It has been a long 12 months. On the day of the World Trade Center attacks last September, I was in Italy on holiday. Driving through the Marchigian countryside, we became aware from the radio that something awful had happened in New York. We pulled over and went into a stranger's house, where everyone was crowded around the television, and watched the twin towers collapse on CNN. So I'll always remember where I was that afternoon. The holiday wasn't quite the same after that.
I'd been transported to Ancona by Ryanair, having been a solid customer of the Irish airline for some time. Ryanair regulars get used to a no-frills, low-cost existence: you watch its web site like an owl, sensitive to price movements; you get your sandwich in Boots at Stansted and you sprint from the gate to the plane to grab one of the unreserved seats by the emergency exit (more leg room). Its customer service is ropy, but timekeeping has been fairly respectable - one of the only ways in which flying Ryanair is not like taking the bus. But most importantly, it can be unbelievably cheap. My record for an Italian return trip was pounds 3, before Gordon Brown's travel taxes multiplied that figure five times.
Although flying people to Italy and back for three quid won't make Ryanair money, its business model is a solid one, as our cover feature this month shows. If BA were to start up again tomorrow, it would do it pretty much the Ryanair or easyJet way. Their planes are full and overheads are cut to the bone - all just as Herb Kelleher, founder of South West Airlines in the US and the godfather of low-cost, would have it.
Like so many things we have grown to want, cheap flying is an American import. A year into the US 'war against terrorism', however, the Americans are not so pleased with us British or our European partners. As John Lloyd recently wrote in the Financial Times: 'The US, at least at the elite level, and perhaps more widely, has become seized by the idea that we Europeans are weak, whingeing and hopeless; ungrateful, mean and ignorant; guilty, cynical and exhausted.' So much for the special relationship.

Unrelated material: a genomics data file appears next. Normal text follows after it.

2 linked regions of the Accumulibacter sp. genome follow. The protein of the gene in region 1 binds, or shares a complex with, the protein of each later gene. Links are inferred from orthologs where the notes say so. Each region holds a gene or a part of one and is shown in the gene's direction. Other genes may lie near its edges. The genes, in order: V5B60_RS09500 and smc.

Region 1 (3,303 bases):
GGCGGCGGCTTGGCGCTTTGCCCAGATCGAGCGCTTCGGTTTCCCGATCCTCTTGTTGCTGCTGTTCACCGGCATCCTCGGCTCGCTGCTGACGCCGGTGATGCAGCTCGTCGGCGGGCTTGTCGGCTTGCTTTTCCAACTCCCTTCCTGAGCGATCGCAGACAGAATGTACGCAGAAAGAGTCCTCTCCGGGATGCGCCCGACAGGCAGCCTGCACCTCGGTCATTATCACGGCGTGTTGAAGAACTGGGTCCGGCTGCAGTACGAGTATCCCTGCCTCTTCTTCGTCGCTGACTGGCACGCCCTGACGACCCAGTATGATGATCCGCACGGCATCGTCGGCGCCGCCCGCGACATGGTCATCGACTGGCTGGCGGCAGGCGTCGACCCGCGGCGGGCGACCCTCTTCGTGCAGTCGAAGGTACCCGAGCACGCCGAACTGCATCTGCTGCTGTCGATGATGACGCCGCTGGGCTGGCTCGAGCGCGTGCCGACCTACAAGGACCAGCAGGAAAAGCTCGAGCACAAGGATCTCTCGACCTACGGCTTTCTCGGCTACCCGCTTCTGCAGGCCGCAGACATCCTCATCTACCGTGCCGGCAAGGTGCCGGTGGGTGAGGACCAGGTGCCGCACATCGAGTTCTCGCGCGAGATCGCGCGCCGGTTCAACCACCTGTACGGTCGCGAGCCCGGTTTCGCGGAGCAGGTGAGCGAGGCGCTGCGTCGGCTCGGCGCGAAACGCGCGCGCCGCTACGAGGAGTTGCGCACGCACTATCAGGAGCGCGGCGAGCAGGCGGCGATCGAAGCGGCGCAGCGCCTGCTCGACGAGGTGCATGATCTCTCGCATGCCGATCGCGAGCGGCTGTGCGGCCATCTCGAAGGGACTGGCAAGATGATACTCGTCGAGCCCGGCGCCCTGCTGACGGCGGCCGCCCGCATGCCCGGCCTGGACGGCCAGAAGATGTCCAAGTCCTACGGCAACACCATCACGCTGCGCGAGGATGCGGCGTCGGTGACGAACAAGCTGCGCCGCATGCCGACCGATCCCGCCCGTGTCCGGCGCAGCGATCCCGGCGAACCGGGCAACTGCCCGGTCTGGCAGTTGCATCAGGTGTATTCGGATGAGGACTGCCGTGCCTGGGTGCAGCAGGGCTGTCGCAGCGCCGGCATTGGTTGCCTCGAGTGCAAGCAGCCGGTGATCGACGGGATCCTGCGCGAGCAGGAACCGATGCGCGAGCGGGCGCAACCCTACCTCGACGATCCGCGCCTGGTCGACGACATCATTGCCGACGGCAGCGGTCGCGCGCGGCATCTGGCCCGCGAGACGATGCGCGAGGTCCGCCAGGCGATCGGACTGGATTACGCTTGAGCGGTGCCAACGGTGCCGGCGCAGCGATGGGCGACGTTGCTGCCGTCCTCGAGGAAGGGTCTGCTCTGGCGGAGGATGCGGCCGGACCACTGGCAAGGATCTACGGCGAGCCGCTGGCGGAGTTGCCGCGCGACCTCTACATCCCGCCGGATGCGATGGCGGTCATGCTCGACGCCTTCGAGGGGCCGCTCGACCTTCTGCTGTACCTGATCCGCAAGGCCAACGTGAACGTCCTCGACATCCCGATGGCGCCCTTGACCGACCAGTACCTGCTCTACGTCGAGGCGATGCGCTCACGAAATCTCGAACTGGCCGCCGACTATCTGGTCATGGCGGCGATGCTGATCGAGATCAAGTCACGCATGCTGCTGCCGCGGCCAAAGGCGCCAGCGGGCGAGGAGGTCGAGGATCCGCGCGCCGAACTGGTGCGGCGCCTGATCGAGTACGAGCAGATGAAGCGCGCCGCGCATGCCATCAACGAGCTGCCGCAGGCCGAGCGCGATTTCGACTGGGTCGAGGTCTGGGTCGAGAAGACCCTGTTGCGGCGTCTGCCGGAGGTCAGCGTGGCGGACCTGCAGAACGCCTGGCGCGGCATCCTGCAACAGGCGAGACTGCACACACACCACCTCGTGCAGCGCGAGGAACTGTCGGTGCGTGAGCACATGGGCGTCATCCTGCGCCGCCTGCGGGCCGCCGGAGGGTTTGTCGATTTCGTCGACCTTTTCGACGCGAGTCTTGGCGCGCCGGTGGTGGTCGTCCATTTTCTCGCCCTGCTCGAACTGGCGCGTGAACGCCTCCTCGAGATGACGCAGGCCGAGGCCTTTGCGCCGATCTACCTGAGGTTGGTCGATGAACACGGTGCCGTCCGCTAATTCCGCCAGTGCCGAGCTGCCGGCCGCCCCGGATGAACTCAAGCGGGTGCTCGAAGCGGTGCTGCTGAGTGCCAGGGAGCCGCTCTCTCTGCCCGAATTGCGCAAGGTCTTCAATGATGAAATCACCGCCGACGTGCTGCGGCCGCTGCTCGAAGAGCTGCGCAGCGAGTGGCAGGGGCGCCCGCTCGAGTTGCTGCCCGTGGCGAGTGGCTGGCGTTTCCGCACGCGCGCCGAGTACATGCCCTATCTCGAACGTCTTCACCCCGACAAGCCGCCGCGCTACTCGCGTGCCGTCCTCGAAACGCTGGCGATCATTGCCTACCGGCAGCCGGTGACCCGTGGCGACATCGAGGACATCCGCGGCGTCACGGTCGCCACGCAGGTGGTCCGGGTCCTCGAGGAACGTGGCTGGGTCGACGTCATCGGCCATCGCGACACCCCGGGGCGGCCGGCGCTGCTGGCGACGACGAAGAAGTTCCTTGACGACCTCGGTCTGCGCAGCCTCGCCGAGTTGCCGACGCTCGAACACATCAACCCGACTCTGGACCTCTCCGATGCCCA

A recent Wall Street Journal article gently satirised our 'leisurely lifestyle', describing us as a continent of complacent and feckless layabouts, who kid themselves that a 35-hour week and 40-plus days' annual leave is a birthright. There are two sides to this story. At MT, we've championed the work/life balance campaign for years and return to it again this month. We don't believe that 85-hour weeks are anything to be proud of, especially if they're part of a macho, work-dumb (as opposed to a work-smart) culture. Neither do we believe that America should close its mind to outside argument and turn in on itself simply because it doesn't like hearing honestly given opinions from its friends.